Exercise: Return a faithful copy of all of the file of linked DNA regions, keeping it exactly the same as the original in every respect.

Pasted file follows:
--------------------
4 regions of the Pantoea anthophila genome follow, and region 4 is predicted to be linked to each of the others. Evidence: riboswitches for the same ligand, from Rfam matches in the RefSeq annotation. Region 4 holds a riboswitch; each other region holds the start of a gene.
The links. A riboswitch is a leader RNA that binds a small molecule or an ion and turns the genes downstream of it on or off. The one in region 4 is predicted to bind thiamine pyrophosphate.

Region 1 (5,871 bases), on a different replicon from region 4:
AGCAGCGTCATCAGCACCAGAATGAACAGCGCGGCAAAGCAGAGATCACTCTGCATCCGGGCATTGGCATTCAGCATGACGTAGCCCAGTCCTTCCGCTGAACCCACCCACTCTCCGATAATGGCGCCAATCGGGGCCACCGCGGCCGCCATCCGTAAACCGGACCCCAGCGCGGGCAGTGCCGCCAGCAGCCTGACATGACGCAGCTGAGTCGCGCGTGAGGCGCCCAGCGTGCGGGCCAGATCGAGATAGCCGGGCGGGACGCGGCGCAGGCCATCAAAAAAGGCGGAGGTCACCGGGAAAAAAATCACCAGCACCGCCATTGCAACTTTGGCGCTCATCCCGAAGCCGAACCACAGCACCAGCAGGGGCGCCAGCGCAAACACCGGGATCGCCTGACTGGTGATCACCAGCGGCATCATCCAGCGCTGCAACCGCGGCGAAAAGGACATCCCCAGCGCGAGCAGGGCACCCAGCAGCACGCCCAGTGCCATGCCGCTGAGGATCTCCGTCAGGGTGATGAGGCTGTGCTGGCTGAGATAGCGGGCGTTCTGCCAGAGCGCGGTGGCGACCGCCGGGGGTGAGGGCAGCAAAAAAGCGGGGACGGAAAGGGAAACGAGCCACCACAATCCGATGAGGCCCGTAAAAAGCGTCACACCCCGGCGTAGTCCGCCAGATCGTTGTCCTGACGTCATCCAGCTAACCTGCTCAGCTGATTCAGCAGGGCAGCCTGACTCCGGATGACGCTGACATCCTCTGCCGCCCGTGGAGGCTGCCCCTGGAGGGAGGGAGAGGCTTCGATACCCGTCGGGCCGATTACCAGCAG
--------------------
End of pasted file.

4 regions of the Pantoea anthophila genome follow, and region 4 is predicted to be linked to each of the others. Evidence: riboswitches for the same ligand, from Rfam matches in the RefSeq annotation. Region 4 holds a riboswitch; each other region holds the start of a gene.
The links. A riboswitch is a leader RNA that binds a small molecule or an ion and turns the genes downstream of it on or off. The one in region 4 is predicted to bind thiamine pyrophosphate.

Region 1 (5,871 bases), on a different replicon from region 4:
AGCAGCGTCATCAGCACCAGAATGAACAGCGCGGCAAAGCAGAGATCACTCTGCATCCGGGCATTGGCATTCAGCATGACGTAGCCCAGTCCTTCCGCTGAACCCACCCACTCTCCGATAATGGCGCCAATCGGGGCCACCGCGGCCGCCATCCGTAAACCGGACCCCAGCGCGGGCAGTGCCGCCAGCAGCCTGACATGACGCAGCTGAGTCGCGCGTGAGGCGCCCAGCGTGCGGGCCAGATCGAGATAGCCGGGCGGGACGCGGCGCAGGCCATCAAAAAAGGCGGAGGTCACCGGGAAAAAAATCACCAGCACCGCCATTGCAACTTTGGCGCTCATCCCGAAGCCGAACCACAGCACCAGCAGGGGCGCCAGCGCAAACACCGGGATCGCCTGACTGGTGATCACCAGCGGCATCATCCAGCGCTGCAACCGCGGCGAAAAGGACATCCCCAGCGCGAGCAGGGCACCCAGCAGCACGCCCAGTGCCATGCCGCTGAGGATCTCCGTCAGGGTGATGAGGCTGTGCTGGCTGAGATAGCGGGCGTTCTGCCAGAGCGCGGTGGCGACCGCCGGGGGTGAGGGCAGCAAAAAAGCGGGGACGGAAAGGGAAACGAGCCACCACAATCCGATGAGGCCCGTAAAAAGCGTCACACCCCGGCGTAGTCCGCCAGATCGTTGTCCTGACGTCATCCAGCTAACCTGCTCAGCTGATTCAGCAGGGCAGCCTGACTCCGGATGACGCTGACATCCTCTGCCGCCCGTGGAGGCTGCCCCTGGAGGGAGGGAGAGGCTTCGATACCCGTCGGGCCGATTACCAGCAG